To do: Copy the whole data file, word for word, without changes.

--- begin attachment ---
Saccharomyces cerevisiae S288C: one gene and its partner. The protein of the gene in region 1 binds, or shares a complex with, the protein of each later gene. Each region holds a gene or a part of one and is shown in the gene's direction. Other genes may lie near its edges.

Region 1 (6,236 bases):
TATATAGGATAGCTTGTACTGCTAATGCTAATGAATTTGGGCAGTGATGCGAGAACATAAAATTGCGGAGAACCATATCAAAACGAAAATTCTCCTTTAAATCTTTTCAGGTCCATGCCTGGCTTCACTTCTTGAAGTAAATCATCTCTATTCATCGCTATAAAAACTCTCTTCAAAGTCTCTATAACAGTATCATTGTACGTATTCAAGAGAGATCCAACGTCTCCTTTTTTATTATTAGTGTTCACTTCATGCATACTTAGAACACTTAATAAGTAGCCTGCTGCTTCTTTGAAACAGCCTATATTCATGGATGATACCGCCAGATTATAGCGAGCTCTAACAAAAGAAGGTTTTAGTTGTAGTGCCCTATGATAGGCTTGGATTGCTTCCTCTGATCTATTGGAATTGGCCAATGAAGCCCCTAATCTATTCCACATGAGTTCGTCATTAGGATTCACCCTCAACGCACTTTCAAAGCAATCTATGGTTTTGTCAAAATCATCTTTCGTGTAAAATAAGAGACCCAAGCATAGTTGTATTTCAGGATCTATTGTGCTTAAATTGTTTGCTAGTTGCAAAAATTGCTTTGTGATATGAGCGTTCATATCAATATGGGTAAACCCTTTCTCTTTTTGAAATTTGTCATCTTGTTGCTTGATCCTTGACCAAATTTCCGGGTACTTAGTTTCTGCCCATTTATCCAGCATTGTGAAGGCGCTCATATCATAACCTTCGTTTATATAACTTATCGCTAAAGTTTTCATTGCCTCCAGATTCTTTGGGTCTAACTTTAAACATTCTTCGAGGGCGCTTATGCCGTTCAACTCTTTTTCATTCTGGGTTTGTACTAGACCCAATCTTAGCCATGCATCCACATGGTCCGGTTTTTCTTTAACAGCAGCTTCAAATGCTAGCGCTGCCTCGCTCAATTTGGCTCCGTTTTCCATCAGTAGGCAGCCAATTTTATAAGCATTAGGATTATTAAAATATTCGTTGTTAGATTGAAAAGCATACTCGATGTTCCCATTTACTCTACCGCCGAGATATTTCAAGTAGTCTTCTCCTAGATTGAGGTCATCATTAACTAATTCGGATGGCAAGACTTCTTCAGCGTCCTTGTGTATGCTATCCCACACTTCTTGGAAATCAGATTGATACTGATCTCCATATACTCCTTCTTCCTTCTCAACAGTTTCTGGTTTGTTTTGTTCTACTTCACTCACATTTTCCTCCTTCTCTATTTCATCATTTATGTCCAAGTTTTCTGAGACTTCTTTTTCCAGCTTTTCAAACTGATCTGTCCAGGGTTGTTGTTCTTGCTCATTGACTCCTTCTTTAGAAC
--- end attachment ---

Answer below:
Saccharomyces cerevisiae S288C: one gene and its partner. The protein of the gene in region 1 binds, or shares a complex with, the protein of each later gene. Each region holds a gene or a part of one and is shown in the gene's direction. Other genes may lie near its edges.

Region 1 (6,236 bases):
TATATAGGATAGCTTGTACTGCTAATGCTAATGAATTTGGGCAGTGATGCGAGAACATAAAATTGCGGAGAACCATATCAAAACGAAAATTCTCCTTTAAATCTTTTCAGGTCCATGCCTGGCTTCACTTCTTGAAGTAAATCATCTCTATTCATCGCTATAAAAACTCTCTTCAAAGTCTCTATAACAGTATCATTGTACGTATTCAAGAGAGATCCAACGTCTCCTTTTTTATTATTAGTGTTCACTTCATGCATACTTAGAACACTTAATAAGTAGCCTGCTGCTTCTTTGAAACAGCCTATATTCATGGATGATACCGCCAGATTATAGCGAGCTCTAACAAAAGAAGGTTTTAGTTGTAGTGCCCTATGATAGGCTTGGATTGCTTCCTCTGATCTATTGGAATTGGCCAATGAAGCCCCTAATCTATTCCACATGAGTTCGTCATTAGGATTCACCCTCAACGCACTTTCAAAGCAATCTATGGTTTTGTCAAAATCATCTTTCGTGTAAAATAAGAGACCCAAGCATAGTTGTATTTCAGGATCTATTGTGCTTAAATTGTTTGCTAGTTGCAAAAATTGCTTTGTGATATGAGCGTTCATATCAATATGGGTAAACCCTTTCTCTTTTTGAAATTTGTCATCTTGTTGCTTGATCCTTGACCAAATTTCCGGGTACTTAGTTTCTGCCCATTTATCCAGCATTGTGAAGGCGCTCATATCATAACCTTCGTTTATATAACTTATCGCTAAAGTTTTCATTGCCTCCAGATTCTTTGGGTCTAACTTTAAACATTCTTCGAGGGCGCTTATGCCGTTCAACTCTTTTTCATTCTGGGTTTGTACTAGACCCAATCTTAGCCATGCATCCACATGGTCCGGTTTTTCTTTAACAGCAGCTTCAAATGCTAGCGCTGCCTCGCTCAATTTGGCTCCGTTTTCCATCAGTAGGCAGCCAATTTTATAAGCATTAGGATTATTAAAATATTCGTTGTTAGATTGAAAAGCATACTCGATGTTCCCATTTACTCTACCGCCGAGATATTTCAAGTAGTCTTCTCCTAGATTGAGGTCATCATTAACTAATTCGGATGGCAAGACTTCTTCAGCGTCCTTGTGTATGCTATCCCACACTTCTTGGAAATCAGATTGATACTGATCTCCATATACTCCTTCTTCCTTCTCAACAGTTTCTGGTTTGTTTTGTTCTACTTCACTCACATTTTCCTCCTTCTCTATTTCATCATTTATGTCCAAGTTTTCTGAGACTTCTTTTTCCAGCTTTTCAAACTGATCTGTCCAGGGTTGTTGTTCTTGCTCATTGACTCCTTCTTTAGAAC